NEW YORK (
) -- Strong earnings reports from
Research In Motion
after the close of trading Thursday provided some hope for a market turnaround.
At the end of the trading session, the
Dow Jones Industrial Average
was down 132.86, or 1.27%, to 10,308.26, while the
fell 13.11, or 1.18%, to 1,096.07. The
dropped 26.86, or 1.22%, to 2,180.05.
For a breakout of some stocks from a recent "Fast Money" TV show,check out Dan Fitzpatrick's "3 Stocks I Saw on TV."
3 Stocks I Saw onTV
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Pete Najarian said on
's "Fast Money" TV show, that he was impressed with RIM, which was up more than 10% in after-hours trading, and its 4.4 million subscribers, revenue and earnings beat and upbeat forecast.
Guy Adami said now might be time to short RIM, noting it's reached about the same level where it was in the past quarter when the stock broke down.
Karen Finerman said RIM's success should rub off on other smartphone makers like
Tim Seymour said the impressive point about RIM was its gross margins, which came in close to the analysts' estimates of 43%. Seymour and Najarian clashed over what impact it would have on
Seymour said RIM's gross margins would be good news for Nokia, while Najarian insisted Nokia has to do a better job of selling its smartphones in the U.S. market and being more price competitive. Najarian was so disgusted with Nokia that he threw his $500 Nokia phone on the floor.
Melissa Lee, the moderator of the show, said the other bright tech stock, Oracle, reported $5.8 billion in revenue and an EPS of 39 cents. Adami added that its new license growth was up 2% and its operating margin was 48.6%. He said it would be interesting to see if Oracle and RIM could provide a lift to the market Friday.
Karen Finerman said the two stocks should breathe life into the Nasdaq. Najarian said chip stocks has been doing well off the cell-phone market.
, which was sued by the FTC, was down slightly today, but Seymour said it will bounce back because Intel has seen this before. "They will take the fines and move on," he said.
Jim Goldman, a
reporter, disagreed with Adami, saying it would be a mistake to short RIM. He said the company has a lot of momentum going for it, as evidenced in its unit sales and subscribers.
Shifting to the general market, Seymour said the markets had a terrible close despite good data from the U.S. in the form of a good leading indicator number and an encouraging jobless claims trendline.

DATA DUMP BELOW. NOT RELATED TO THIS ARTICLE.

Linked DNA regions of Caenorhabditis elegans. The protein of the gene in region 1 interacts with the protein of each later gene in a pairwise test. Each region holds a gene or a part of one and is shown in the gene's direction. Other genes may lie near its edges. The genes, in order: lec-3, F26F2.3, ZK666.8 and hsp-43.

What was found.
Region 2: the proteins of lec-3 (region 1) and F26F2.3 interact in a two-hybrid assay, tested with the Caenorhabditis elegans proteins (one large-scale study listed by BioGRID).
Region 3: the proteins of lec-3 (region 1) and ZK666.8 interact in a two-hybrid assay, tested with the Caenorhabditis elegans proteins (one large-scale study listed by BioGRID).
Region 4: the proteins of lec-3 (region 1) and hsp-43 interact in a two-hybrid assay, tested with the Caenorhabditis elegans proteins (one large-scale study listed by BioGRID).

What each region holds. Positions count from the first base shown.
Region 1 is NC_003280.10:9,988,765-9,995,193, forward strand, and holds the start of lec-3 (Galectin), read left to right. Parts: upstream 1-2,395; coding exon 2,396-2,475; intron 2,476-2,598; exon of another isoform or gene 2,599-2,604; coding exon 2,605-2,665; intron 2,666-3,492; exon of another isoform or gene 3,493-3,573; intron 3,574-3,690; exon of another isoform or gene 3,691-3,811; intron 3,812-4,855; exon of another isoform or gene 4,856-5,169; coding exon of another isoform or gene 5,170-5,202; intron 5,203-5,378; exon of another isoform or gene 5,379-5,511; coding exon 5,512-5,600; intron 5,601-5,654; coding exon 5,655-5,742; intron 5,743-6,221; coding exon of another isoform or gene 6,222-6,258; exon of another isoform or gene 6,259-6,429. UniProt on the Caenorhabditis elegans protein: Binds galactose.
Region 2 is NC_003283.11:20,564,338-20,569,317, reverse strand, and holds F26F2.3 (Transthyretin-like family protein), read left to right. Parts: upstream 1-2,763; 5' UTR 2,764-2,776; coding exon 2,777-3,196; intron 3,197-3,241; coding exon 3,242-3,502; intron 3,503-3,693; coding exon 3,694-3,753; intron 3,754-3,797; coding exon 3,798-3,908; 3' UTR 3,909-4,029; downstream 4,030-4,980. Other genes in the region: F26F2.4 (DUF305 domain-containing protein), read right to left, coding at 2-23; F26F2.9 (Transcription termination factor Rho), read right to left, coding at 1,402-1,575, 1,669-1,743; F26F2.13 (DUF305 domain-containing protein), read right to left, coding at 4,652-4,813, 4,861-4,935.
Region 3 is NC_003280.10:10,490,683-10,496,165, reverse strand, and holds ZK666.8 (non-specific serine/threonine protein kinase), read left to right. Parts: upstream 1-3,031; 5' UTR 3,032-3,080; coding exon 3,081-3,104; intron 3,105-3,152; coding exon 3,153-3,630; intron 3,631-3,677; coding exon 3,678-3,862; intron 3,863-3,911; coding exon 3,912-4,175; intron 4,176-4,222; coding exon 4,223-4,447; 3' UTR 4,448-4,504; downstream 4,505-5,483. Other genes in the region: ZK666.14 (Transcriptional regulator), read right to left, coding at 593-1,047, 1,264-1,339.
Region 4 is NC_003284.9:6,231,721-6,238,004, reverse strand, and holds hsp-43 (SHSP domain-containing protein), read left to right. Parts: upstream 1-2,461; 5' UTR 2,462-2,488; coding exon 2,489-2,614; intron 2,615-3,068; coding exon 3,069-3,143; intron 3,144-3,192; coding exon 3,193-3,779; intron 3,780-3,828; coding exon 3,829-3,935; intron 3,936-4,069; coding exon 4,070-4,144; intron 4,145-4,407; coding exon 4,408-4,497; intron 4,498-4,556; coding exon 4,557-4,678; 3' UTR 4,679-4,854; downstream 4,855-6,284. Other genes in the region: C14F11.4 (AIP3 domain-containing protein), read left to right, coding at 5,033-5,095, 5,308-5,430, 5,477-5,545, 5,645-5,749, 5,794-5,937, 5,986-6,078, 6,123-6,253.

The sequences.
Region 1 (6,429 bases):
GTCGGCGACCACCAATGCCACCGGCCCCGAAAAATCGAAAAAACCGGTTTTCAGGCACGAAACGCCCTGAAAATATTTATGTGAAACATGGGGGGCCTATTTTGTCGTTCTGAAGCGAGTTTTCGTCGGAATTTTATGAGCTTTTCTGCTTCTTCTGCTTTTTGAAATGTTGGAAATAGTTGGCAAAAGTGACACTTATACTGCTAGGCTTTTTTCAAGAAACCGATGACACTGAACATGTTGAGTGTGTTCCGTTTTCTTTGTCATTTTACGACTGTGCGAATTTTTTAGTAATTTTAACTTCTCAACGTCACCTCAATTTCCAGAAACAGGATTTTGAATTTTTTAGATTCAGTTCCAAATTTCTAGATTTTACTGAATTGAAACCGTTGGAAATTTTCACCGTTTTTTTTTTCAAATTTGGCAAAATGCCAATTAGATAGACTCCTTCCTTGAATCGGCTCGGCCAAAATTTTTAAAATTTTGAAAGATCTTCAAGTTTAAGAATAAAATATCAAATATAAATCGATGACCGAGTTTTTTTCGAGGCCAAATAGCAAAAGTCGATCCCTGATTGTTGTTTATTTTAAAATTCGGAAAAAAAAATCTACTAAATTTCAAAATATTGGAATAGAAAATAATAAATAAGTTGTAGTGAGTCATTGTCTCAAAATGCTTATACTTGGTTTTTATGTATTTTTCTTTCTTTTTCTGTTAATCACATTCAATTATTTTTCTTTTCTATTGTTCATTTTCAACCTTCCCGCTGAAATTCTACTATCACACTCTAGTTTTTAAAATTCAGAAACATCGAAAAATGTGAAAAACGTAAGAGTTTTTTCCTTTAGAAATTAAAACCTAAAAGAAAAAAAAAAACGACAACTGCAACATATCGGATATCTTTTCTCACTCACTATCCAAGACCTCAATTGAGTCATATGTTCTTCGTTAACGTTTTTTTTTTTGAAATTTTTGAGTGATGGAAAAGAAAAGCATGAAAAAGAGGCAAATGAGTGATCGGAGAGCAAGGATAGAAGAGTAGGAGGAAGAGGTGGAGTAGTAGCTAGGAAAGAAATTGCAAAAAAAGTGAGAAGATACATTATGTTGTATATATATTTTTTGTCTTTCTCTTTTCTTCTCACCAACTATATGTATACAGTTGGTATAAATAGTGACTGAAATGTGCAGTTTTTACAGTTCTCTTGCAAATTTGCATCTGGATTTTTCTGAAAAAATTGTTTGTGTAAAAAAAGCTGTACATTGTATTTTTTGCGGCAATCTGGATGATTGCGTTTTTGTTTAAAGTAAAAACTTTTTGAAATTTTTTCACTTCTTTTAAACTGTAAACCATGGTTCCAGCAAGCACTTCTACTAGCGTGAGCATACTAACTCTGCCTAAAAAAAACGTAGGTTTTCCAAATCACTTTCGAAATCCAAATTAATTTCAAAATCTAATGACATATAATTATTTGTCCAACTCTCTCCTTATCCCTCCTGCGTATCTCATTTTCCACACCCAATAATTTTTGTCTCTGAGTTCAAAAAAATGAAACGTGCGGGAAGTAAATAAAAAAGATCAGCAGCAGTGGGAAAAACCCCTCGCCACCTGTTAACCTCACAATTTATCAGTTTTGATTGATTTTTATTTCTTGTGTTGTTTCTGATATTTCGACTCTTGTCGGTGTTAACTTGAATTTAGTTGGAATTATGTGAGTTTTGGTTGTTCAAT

However, Seymour acknowledged the debt problems in Europe, especially in Greece, Spain and Italy, where governments are having problems reining in their spending. "That's the reason why the euro slid and the dollar is so strong," he said.
Finerman expressed concerns about a global unraveling. Seymour said he sees the next stop for the dollar at 80.50, while Adami said he believes there is a good 10% more of upside to the dollar.
Shifting to the financials, Lee noted that shares of
fell more than 7% after pricing its secondary offering at $3.15.
Adami, though, said the "real story" today was noted financial analyst Meredith Whitney's comments about
, which have been underperforming on a good tape. He said that along with
Bank of America
, closing below its secondary price, gave him cause for concern for the financials.
He said he would be long Bank of America but short
Paul Miller, a FBR analyst, said that the board of Bank of America paid back the TARP money so that it could pick an insider like Brian Moynihan. He said they were afraid an outsider would break up the company. He also said the Street doesn't know much about Moynihan.
Miller agreed with Adami's and Finerman's pick of Bank of America. He said the bank still hasn't make any money from its core operations and needs to focus on growing revenues and cut its losses. He said Bank of America, which closed at $14.86, could hit $20.
Lee asked Richard Bernstein, CEO of Richard Bernstein Capital Management, for his predictions for 2010. Bernstein expects the trend in jobless claims will continue to improve slowly and along with it the economy.
He said he likes the prospects for consumer cyclicals, smaller financial firms and some industrials that he said will have "huge operating leverage."
According to Bernstein, employers will begin hiring again when the work week has lengthen to the point they realize it's cheaper to do that than to pay for overtime.
Lee brought in Rich Greenfield, co-head of Pali Research, to comment on
. Greenfield, who saw the movie, called the 3-D live-action film a game-changer. He declined to say whether it would be profitable but he said there's no risk of it being a bomb for News Corp. He also said the movie would also boost
Lee invited Kendall Powell, CEO of
to the show after his company on the top and bottom lines and raised guidance. Powell said gross margins are improving and prices have been stable despite the threat of deflation.
He said the company continues to invest in brands and innovation. He also said the cereal category has been growing nicely in the past seven to eight quarters.
In the final trades, Seymour liked
iShares: MSCI Emerging Markets
. Adami liked Oracle while Finerman liked Bank of America. Najarian said he liked
-- Written by David Tong in San Francisco
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